Election Day. Why is the mass of plastic yard signs the main way our politicians run for office? It seems to have become the fast food version of communication, and so I guess that figures for the fast food nation.
Many people have asked me about my choices for today; I am actually loathe to explain that I have decided since 2006 to not participate in electoral politics any longer, and instead be involved in direct action, cooperative work and one on one activism. It sounds easy, but I am someone who has voted in every election since 1982 (when I turned 18) and one that has done much volunteer work on behalf of issue-oriented candidates throughout the country since, even going to Florida in 2004 at my own expense to knock on doors and discuss the way the presidential candidates stood on issues that were important to me, and I hope to the folks I met.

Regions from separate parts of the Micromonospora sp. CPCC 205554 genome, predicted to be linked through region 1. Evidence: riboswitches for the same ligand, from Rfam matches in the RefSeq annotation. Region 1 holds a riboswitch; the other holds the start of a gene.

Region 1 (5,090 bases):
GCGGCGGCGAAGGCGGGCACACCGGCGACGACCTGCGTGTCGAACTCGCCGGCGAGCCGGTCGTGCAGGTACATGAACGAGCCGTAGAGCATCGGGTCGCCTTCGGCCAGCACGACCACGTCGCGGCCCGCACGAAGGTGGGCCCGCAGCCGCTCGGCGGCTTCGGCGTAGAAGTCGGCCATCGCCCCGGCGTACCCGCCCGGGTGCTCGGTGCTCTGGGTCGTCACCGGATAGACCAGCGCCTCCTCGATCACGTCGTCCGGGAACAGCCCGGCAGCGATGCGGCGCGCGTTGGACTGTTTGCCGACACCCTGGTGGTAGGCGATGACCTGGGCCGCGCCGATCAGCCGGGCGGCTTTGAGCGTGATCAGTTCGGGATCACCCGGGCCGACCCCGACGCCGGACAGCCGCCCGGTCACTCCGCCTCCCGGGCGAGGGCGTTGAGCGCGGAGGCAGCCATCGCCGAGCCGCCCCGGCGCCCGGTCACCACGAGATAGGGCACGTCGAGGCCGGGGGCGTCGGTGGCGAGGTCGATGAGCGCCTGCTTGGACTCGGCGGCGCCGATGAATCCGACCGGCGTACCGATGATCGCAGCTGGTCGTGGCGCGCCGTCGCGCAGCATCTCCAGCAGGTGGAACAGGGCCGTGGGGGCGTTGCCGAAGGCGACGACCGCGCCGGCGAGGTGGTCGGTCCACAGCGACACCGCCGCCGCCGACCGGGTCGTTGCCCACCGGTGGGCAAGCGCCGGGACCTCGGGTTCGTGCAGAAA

But, after watching the destruction of my region by federal troops (ARMY corps of engineers) and the determination by the national leaders to play politics with my home, I considered the change to peaceful anarchist.
When it became clear that was what my whole life had actually been leading to, it was easy to do it, but, yes, much harder to talk about. I know it sounds easy, and I have friends that I can tell think I am just copping out. They see one way to change; find those who agree somewhat with your stance, and get them some power, and hope they stay uncorrupted.
I say, Henry Kissinger was right-well, one time:
"Power corrupts, and absolute power corrupts absolutely."
So, on this election day, I do applaud all of my friends who have chosen the voting booth as an important way to record their voice. I hope they can also support my decision to be having the small conversations and actions that keep my choices known to the group.